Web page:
Sexual Customs of the Icelanders

Blefkenius (a 16th century explorer) reported that young Icelandic women (“very beautiful but poorly dressed”) offered travelers sexual hospitality much like the Babylonian temple prostitution reported by Herodotus. Marco Polo reports the same custom in two places he visited —  a city in what is now Xinjiang, and a place which he calls Tibet. (Blefkarius’s report was stoutly denied by Arngrimus Jonas, a coadjutor to the bishop of Iceland who, Bayle informs us, married a young woman when he was in his late 80s and lived well into his 90s.)

In The Fate of Shechem Pitt Rivers discusses customs of this type, especially the sexual hospitality offered to the Pharoah and Abimelech by Abraham and Isaac, which was also discussed by Bayle).  However, he emphasizes the nomadism of the early Hebrews, which was not a factor in the other cases.

Blefkenius also reported that it is forbidden to leave the table during Icelandic drinking bouts, so that young girls would bring chamber pots and hold them under the tables so that the celebrants could relieve themselves. Marco Polo reported a similar custom among the Rus, who during the 13th century were not as different from Scandinavians as the Russians are today. And Kepler reported that Tycho Brahe’s death was the result of “courtesy”:  “even though he felt the tension in his bladder increasing ….he put politeness before his health”. (However, others have suggested that it was a contest, and that Brahe died because his fierce competitiveness).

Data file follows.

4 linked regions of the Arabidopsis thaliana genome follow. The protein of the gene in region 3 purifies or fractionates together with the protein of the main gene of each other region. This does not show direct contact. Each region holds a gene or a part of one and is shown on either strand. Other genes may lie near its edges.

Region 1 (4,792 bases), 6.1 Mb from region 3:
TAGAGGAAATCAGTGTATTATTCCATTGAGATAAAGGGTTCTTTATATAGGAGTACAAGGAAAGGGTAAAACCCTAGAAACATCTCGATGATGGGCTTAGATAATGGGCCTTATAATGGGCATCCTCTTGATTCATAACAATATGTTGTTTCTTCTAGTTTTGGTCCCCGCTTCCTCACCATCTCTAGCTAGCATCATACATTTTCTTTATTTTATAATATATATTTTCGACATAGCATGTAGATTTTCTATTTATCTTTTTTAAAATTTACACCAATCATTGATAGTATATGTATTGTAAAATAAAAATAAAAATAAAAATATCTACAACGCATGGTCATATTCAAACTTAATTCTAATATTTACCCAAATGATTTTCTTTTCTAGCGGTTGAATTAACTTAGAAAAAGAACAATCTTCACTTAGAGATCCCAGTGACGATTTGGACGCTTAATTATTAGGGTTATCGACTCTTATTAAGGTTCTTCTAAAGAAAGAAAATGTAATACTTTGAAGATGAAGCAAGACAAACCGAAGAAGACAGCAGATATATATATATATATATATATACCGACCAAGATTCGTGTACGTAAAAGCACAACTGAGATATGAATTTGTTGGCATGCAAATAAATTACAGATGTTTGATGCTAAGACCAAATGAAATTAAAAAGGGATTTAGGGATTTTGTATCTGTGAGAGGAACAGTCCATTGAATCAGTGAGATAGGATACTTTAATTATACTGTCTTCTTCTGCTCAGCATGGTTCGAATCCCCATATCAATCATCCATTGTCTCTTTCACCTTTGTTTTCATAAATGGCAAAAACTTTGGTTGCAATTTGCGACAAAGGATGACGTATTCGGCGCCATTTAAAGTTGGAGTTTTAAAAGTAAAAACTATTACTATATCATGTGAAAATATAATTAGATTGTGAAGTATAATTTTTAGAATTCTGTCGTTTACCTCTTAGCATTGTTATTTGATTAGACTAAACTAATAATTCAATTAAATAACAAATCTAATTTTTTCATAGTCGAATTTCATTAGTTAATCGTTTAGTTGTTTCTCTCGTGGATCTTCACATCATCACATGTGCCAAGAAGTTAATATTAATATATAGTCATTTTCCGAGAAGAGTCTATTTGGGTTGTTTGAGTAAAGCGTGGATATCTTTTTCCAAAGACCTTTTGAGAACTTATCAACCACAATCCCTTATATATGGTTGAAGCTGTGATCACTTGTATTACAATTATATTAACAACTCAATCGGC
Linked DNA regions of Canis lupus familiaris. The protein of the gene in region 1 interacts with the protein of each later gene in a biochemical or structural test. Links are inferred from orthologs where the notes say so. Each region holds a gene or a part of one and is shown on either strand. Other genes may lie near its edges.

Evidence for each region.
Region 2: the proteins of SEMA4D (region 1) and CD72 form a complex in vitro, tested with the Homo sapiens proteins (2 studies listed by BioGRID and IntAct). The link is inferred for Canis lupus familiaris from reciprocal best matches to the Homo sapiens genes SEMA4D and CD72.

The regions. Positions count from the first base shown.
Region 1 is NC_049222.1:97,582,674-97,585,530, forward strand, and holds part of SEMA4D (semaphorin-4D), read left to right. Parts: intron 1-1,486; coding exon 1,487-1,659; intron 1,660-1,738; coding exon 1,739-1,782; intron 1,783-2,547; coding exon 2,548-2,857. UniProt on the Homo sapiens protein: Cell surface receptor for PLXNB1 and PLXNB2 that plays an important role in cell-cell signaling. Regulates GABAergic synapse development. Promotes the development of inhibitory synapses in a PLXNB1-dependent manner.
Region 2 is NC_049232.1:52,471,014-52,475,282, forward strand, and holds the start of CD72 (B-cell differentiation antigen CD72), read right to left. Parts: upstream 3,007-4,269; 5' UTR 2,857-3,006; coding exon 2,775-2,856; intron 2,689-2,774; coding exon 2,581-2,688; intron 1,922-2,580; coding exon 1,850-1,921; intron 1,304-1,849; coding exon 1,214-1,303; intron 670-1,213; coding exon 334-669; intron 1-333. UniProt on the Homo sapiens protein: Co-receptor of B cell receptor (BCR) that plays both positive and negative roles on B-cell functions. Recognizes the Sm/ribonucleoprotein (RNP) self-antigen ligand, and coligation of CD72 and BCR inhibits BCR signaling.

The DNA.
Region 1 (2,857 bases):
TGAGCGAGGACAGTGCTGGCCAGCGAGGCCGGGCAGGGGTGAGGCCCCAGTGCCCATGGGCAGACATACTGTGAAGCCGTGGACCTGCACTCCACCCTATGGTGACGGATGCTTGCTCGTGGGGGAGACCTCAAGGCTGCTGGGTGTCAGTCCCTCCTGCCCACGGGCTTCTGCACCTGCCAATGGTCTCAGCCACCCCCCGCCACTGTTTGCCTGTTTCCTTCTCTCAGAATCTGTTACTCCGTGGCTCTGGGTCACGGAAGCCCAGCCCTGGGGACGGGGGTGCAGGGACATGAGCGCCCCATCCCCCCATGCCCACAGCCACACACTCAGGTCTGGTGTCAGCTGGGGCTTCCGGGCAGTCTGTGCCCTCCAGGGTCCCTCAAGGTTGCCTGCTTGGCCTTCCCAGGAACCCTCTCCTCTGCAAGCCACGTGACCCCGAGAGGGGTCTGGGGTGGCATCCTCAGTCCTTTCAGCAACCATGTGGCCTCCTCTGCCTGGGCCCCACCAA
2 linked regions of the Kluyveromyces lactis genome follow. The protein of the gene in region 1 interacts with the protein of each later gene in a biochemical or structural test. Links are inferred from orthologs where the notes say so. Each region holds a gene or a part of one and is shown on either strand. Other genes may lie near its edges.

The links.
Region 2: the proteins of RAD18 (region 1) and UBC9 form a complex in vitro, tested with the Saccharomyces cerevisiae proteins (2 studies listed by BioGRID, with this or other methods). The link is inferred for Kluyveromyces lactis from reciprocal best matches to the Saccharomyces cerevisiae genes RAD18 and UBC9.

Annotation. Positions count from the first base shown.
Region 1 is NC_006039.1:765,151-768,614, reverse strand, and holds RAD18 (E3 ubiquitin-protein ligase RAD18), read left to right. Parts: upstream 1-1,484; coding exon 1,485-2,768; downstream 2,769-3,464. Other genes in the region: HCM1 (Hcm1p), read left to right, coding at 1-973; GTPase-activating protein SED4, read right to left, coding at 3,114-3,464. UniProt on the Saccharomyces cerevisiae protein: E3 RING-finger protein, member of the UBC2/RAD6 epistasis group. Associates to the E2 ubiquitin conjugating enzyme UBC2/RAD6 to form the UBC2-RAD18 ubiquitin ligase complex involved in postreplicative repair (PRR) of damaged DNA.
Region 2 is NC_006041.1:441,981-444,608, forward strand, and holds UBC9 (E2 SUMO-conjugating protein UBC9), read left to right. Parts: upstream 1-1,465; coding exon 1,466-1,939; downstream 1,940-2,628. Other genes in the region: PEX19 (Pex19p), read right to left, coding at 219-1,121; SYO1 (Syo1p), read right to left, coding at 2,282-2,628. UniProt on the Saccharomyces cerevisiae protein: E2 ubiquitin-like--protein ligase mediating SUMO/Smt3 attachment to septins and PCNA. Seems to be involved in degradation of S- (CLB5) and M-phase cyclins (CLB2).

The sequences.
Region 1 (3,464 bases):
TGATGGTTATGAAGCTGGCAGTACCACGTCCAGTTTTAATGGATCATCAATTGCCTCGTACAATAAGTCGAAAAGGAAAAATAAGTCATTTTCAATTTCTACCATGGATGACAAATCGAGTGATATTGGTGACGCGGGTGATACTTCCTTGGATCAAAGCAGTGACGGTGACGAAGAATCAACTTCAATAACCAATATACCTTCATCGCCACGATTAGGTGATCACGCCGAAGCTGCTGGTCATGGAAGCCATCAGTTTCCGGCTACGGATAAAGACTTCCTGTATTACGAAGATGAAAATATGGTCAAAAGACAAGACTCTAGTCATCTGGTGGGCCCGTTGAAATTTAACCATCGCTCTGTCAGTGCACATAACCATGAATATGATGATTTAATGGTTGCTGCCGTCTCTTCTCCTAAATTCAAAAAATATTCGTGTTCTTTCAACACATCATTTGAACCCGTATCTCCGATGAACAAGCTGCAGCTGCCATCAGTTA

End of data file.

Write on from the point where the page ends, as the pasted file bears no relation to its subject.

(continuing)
What are we to make of this? Did Blefkarius plagiarize Polo? (If he did, Bayle didn’t catch it; perhaps he hadn’t read Polo, a non-classical author). The first story resembles the timeless joke about the traveling salesman and the farmer’s daughter. It may be that a certain kind of person (represented by Blefkarius, Polo, Herodotus, and Abimelech) makes sure to find this custom wherever he goes, whether it was already there or not.

We should also note that during this era blonde people were not necessarily “white”. Ibn Fadlan, Ibn Battuta, and Marco Polo all describe both the pale northern peoples and the black Africans as lewd, filthy, superhumanly strong barbarians.

Dumb Swedes.

Judge William Cant declares Finns to be white (1908).

Bjork on ancient Icelandic customs

Sources: Marco Polo, Moule tr., pp. 269-270, 476; Tycho (per Kepler), Koestler’s Sleepwalkers, p. 311; Blefkarius, Bayle’s Historical and Critical Dictionary, pp. 104-106.

Published in: on November 15, 2013 at 7:05 pm  Leave a Comment  

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